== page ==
STEVEN SIMON: Yes. Prominent preachers - well, first of all, London is a communication center.
MARGARET WARNER: Period.
STEVEN SIMON: Period and it's also got a large multi-ethnic community, many of whom are Muslim, and preachers there can have a disproportionately large impact. Two of them that Matthew just mentioned, Abu Katada, and Abu Hamza al-Masri, are perfect examples of such influential preachers with wide reach, but also links to the Jihadist community.
MARGARET WARNER: Now, Matt Levitt, if you look at either foiled plots or arrests we've seen let's say particularly in Britain, but throughout Europe or the couple of attacks we've seen in Madrid and the Dutch filmmaker, were those home-growns or second or third generation European Muslims who were the perpetrators or were they recent migrants?
MATTHEW LEVITT: Well we've seen both; the assassin who killed Van Gogh was a home-grown; the two British Muslims of Pakistani dissent who carried out a Hamas suicide bombing in Tel Aviv were homegrown, but others, including some involved in Madrid and other roundups, particularly in France, some involved in what was the risin plot in London were not.
So we're really seeing a mix. And, in fact, if we look at Madrid, what we saw in that case was that the network that carried out the attack itself was a mix, so it was kind of a motley crew of like-minded, loosely affiliated fellow travelers. And I'd be surprised if that's not what we find in London, too.
MARGARET WARNER: Now, if we talk about al-Qaida groups in Western Europe, Steve Simon, are they former al-Qaida cells of the kind we would read about before 9/11 where they're directed by headquarters, or are they, is it a consequence of this kind of morphing, this devolution that's taken place in which these groups are more self starters and they can operate pretty independently?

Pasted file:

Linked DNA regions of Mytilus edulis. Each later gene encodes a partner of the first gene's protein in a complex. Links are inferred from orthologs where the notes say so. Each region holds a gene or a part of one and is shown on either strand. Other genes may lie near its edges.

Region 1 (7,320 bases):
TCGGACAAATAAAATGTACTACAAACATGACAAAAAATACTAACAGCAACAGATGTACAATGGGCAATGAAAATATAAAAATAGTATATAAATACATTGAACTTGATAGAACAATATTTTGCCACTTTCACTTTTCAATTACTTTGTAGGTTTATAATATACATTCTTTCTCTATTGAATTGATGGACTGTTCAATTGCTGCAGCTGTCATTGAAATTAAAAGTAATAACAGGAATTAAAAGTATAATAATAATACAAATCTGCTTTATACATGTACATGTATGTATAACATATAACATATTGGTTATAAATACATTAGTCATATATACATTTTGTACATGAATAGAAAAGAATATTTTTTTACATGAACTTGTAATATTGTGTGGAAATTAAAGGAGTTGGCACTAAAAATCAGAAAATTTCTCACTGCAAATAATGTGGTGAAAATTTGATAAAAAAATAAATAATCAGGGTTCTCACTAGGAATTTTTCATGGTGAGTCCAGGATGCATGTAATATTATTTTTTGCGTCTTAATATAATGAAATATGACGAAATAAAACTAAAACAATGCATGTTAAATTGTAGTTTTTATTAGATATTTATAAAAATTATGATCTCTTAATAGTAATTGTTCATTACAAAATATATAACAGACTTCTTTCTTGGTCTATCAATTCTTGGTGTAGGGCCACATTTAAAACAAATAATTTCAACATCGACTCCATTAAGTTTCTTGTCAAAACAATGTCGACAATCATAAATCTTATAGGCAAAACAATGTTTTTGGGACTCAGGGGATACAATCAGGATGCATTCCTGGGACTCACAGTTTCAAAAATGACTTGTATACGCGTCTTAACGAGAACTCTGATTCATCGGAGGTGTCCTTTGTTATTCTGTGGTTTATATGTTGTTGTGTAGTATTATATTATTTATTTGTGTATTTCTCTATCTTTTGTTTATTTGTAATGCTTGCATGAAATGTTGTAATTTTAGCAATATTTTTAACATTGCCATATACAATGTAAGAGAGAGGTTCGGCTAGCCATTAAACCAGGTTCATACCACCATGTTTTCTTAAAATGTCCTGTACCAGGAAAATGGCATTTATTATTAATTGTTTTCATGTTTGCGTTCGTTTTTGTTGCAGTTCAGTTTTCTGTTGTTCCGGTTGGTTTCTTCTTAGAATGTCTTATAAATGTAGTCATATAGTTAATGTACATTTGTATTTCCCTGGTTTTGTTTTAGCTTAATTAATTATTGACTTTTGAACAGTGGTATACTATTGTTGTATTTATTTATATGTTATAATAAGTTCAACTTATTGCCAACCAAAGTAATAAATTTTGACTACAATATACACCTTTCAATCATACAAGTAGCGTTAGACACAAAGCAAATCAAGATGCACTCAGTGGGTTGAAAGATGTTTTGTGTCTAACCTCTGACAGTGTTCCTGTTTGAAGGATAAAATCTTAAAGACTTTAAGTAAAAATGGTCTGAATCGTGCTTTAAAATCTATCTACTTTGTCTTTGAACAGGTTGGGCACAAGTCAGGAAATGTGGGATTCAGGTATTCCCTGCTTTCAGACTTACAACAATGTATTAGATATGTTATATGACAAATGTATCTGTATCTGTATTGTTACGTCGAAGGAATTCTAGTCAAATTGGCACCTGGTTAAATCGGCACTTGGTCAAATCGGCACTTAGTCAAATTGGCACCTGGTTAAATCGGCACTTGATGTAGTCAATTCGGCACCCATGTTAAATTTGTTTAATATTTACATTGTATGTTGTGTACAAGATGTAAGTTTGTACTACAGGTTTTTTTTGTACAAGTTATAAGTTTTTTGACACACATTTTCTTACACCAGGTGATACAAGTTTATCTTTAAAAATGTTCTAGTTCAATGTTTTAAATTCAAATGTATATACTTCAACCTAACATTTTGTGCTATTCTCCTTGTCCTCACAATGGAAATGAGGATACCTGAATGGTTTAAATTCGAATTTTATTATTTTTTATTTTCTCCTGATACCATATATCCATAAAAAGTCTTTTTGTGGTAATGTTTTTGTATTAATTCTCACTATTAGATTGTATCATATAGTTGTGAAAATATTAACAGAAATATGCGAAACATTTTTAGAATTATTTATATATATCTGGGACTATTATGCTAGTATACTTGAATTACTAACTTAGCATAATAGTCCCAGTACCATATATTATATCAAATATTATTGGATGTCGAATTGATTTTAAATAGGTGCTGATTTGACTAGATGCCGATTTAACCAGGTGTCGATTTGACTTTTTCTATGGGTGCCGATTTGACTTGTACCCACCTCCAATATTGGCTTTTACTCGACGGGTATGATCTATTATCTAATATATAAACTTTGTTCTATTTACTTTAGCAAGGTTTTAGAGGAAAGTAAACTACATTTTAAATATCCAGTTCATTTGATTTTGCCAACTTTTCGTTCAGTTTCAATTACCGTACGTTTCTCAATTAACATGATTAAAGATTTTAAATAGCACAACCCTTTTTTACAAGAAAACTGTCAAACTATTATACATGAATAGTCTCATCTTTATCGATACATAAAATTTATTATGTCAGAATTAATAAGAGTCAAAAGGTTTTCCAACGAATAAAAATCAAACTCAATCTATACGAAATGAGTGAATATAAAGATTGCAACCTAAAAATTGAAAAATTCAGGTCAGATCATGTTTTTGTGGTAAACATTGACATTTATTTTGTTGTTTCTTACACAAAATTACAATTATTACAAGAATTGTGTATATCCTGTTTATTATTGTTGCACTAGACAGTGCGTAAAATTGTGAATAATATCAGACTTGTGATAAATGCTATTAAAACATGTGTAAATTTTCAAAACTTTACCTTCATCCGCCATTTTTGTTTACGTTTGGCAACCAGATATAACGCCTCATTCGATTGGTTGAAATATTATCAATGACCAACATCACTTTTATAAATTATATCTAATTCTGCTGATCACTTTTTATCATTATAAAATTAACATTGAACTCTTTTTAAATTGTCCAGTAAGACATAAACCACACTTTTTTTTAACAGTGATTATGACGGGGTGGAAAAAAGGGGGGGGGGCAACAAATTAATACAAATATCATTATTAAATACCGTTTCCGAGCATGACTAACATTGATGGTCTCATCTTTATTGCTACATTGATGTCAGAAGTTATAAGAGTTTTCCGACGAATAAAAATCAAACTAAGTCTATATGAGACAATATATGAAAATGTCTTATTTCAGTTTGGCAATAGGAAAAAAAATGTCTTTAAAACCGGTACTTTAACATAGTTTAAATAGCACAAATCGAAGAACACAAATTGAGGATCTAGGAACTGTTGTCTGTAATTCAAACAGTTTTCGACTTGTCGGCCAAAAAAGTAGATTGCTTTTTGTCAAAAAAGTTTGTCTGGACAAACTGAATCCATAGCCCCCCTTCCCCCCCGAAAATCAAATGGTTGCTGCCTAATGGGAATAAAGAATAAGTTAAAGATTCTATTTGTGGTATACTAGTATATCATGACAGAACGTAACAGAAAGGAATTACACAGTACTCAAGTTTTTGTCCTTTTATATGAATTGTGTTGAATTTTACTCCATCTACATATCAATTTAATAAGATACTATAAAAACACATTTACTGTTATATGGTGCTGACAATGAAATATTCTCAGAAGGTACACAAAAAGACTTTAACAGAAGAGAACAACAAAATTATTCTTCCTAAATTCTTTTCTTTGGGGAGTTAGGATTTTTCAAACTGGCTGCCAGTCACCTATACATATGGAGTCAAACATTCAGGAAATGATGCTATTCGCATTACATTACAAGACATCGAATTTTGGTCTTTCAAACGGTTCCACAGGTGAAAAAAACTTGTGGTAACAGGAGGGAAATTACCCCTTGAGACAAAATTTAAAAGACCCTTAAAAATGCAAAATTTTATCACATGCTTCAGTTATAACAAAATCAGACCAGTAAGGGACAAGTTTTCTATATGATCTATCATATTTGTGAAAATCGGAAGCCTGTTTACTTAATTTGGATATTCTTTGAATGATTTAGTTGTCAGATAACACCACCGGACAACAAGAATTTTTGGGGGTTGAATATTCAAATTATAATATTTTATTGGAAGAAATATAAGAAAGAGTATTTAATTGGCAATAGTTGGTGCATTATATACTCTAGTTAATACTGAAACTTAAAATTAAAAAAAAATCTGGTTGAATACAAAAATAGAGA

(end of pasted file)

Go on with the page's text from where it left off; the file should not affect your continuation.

STEVEN SIMON: I think it's more the latter, the self starter category and Madrid is a perfect example. It was a pickup crew. The group that - (Mohammed) Bouyeri, the killer of Theo Van Gogh, the Dutch filmmaker emerged from a group of like-minded, disaffected youths who came together in late night bull sessions in their apartments and took it upon themselves to do thing awful, of course, but strike a blow, in their view, for Islam.
MARGARET WARNER: Now what about the Iraq factor, Matt Levitt? There was a demonstration outside the American embassy in London, what, two months ago in which the chant was "UK, you will pay, (Abu Musab al-) Zarqawi is on his way."
Do authorities think that Iraq, the Iraq War, is generating or radicalizing new groups, new people in Europe and do they think that Zarqawi has a hand in that?
MATTHEW LEVITT: I think Zarqawi was thrown into the chant because it has a ring to it more than anything else. The Iraq War has a radicalizing effect. And when people like bin Laden and others get up there and say that the West is against Iraqis and Palestinians, I don't think that the West does enough to get up and stand to make a statement to engage in the battle of ideas and the war on terror to combat that kind of strategic terrorism.
But I don't think that the Iraq factor itself is making tourist operations themselves more of a factor. It's not clear to me that the number of foreign Jihadists who go to Iraq and come back is so large. On the other hand, you don't need that many. If a small number of people get that experience and not so much the operational experience but the prestige and reputation because these are start-ups, pickup groups, all you need is someone like that who can pull together a few other people and carry an attack like this to have a real effect.
MARGARET WARNER: Final short thought from you on the Iraq factor, do you think it is something?
STEVEN SIMON: I think it's a hugely mobilizing factor, and we've seen it in the arrest records and trial records of preachers who have been taken into custody for recruiting such individuals. Their pitch is centered on Iraq.
MARGARET WARNER: Steve Simon, Matt Levitt, thank you both.